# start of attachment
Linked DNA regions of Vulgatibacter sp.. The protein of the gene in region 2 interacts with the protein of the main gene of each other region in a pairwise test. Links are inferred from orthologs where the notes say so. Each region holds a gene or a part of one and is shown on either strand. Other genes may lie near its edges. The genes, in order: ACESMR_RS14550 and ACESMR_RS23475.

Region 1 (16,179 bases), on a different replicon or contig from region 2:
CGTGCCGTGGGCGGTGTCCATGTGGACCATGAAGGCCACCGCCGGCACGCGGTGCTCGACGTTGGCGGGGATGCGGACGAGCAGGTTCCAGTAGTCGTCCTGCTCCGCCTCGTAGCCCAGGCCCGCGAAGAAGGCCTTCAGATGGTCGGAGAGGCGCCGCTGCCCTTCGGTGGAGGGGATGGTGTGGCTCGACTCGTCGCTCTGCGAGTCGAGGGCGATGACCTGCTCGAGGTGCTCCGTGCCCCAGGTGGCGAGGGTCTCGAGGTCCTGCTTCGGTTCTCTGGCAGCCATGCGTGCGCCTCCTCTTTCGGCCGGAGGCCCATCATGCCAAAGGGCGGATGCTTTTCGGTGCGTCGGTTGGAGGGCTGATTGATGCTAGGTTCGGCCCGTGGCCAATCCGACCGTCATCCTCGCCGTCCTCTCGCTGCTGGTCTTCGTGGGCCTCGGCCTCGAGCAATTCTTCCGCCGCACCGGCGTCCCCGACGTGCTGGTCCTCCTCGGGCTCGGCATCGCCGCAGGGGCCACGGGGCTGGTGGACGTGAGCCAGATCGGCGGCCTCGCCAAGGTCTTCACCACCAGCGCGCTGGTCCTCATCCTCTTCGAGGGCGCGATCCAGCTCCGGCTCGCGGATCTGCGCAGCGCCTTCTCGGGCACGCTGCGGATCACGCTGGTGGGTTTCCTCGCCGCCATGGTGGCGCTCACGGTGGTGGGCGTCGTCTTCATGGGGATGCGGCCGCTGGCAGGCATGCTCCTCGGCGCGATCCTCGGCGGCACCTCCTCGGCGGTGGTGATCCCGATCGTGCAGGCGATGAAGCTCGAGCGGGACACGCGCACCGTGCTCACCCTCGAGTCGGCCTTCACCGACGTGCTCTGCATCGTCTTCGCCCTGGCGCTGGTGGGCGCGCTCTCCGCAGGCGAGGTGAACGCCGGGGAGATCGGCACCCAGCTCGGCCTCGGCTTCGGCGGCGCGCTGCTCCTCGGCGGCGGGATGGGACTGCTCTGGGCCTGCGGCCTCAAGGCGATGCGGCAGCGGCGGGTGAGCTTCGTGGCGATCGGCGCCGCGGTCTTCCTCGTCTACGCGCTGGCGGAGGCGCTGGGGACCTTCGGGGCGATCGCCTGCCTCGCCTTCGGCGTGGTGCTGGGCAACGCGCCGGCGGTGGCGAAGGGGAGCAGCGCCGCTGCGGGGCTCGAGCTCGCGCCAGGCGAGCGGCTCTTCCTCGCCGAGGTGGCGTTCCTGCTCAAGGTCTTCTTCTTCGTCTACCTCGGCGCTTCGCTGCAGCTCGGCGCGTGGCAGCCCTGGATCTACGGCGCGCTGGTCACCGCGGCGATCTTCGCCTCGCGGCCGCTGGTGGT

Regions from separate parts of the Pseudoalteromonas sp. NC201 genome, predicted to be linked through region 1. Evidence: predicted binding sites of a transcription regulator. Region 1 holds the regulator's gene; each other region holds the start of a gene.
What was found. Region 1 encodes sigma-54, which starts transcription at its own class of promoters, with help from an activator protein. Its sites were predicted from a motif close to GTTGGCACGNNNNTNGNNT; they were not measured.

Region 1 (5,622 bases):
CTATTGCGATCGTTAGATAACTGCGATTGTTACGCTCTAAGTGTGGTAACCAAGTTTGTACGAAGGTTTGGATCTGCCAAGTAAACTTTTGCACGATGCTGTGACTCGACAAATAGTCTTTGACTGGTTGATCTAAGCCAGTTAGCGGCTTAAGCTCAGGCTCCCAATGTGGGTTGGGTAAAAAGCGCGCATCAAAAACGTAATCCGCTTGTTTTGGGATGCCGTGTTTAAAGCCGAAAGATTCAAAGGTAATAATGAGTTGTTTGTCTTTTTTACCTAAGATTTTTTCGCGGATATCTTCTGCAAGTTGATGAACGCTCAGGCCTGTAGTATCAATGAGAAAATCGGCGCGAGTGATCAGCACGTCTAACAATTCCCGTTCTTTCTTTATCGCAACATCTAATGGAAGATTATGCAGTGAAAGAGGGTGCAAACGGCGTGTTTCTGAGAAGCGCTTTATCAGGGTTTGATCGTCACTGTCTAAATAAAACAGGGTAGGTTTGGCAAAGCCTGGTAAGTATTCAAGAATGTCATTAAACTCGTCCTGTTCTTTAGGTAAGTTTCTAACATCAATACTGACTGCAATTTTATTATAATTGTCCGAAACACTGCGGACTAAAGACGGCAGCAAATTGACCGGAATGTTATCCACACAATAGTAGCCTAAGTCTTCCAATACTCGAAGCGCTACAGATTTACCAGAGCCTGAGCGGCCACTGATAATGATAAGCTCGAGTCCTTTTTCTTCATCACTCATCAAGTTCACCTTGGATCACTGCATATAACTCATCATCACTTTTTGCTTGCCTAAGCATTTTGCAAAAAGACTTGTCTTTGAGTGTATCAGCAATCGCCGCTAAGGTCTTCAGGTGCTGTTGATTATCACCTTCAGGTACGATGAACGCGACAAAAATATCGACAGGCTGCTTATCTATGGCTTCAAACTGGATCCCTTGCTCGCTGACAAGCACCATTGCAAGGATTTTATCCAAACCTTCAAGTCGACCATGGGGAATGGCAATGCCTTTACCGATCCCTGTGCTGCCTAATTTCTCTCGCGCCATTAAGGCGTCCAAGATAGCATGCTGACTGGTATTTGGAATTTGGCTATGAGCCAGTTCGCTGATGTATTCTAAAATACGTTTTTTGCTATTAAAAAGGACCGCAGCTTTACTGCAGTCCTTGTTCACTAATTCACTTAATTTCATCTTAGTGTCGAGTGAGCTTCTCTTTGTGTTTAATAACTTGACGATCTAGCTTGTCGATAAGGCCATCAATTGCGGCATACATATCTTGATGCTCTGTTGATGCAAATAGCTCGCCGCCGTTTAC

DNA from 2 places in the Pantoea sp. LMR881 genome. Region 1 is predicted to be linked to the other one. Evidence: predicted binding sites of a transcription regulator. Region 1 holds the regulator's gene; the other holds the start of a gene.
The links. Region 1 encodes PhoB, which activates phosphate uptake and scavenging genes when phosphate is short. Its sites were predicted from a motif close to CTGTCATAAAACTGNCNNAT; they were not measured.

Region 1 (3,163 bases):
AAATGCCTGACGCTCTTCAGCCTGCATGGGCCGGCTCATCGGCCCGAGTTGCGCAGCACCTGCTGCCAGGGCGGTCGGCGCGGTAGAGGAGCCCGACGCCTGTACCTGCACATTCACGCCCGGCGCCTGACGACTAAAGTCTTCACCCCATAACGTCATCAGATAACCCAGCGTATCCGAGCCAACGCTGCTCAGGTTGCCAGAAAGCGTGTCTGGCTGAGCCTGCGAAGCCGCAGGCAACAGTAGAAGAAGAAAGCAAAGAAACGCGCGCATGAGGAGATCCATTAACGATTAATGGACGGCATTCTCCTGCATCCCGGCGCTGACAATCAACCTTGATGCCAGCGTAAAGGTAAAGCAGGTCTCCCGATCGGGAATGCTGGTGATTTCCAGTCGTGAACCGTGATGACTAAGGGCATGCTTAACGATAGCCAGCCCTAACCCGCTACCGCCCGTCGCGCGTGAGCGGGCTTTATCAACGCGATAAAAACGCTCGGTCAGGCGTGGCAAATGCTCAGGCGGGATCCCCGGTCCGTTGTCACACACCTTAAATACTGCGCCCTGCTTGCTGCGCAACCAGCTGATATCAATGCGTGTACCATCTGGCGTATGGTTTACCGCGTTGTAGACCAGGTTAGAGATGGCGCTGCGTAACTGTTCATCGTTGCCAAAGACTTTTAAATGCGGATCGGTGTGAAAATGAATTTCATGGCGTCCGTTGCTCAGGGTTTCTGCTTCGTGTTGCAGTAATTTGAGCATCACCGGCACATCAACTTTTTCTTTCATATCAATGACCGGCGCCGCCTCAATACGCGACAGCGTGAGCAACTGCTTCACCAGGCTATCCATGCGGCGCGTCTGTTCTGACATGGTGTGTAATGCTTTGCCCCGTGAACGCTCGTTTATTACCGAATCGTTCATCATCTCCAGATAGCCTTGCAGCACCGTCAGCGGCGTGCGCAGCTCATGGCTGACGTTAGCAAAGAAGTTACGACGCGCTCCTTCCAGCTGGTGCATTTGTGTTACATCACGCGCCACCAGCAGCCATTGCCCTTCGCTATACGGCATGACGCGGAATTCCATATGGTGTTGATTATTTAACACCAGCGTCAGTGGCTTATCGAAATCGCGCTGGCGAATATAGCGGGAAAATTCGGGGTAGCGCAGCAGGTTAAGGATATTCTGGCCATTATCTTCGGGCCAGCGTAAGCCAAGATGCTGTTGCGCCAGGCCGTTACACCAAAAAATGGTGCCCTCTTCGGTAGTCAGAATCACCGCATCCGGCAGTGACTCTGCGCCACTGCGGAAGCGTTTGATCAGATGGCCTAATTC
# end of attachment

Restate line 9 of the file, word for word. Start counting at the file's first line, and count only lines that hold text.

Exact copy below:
The links. Region 1 encodes PhoB, which activates phosphate uptake and scavenging genes when phosphate is short. Its sites were predicted from a motif close to CTGTCATAAAACTGNCNNAT; they were not measured.